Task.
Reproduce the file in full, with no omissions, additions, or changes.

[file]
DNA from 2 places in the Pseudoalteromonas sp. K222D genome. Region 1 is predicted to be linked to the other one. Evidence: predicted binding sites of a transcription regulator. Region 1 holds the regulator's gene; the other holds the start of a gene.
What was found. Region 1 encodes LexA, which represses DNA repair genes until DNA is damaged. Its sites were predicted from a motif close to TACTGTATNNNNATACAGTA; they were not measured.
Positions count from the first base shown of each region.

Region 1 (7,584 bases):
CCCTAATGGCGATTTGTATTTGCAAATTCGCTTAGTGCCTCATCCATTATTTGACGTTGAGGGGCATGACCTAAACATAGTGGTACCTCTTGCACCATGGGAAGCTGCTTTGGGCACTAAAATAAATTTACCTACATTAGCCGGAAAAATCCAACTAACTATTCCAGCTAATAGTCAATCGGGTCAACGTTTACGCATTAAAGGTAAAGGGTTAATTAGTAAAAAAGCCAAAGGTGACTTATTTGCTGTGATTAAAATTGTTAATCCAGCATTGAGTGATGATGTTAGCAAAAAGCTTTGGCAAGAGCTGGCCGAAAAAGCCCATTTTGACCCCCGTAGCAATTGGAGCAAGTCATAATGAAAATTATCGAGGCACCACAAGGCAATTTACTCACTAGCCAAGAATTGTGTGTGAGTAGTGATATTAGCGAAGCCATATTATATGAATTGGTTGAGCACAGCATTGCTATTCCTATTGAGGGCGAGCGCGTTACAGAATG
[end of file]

DNA from 2 places in the Pseudoalteromonas sp. K222D genome. Region 1 is predicted to be linked to the other one. Evidence: predicted binding sites of a transcription regulator. Region 1 holds the regulator's gene; the other holds the start of a gene.
What was found. Region 1 encodes LexA, which represses DNA repair genes until DNA is damaged. Its sites were predicted from a motif close to TACTGTATNNNNATACAGTA; they were not measured.
Positions count from the first base shown of each region.

Region 1 (7,584 bases):
CCCTAATGGCGATTTGTATTTGCAAATTCGCTTAGTGCCTCATCCATTATTTGACGTTGAGGGGCATGACCTAAACATAGTGGTACCTCTTGCACCATGGGAAGCTGCTTTGGGCACTAAAATAAATTTACCTACATTAGCCGGAAAAATCCAACTAACTATTCCAGCTAATAGTCAATCGGGTCAACGTTTACGCATTAAAGGTAAAGGGTTAATTAGTAAAAAAGCCAAAGGTGACTTATTTGCTGTGATTAAAATTGTTAATCCAGCATTGAGTGATGATGTTAGCAAAAAGCTTTGGCAAGAGCTGGCCGAAAAAGCCCATTTTGACCCCCGTAGCAATTGGAGCAAGTCATAATGAAAATTATCGAGGCACCACAAGGCAATTTACTCACTAGCCAAGAATTGTGTGTGAGTAGTGATATTAGCGAAGCCATATTATATGAATTGGTTGAGCACAGCATTGCTATTCCTATTGAGGGCGAGCGCGTTACAGAATG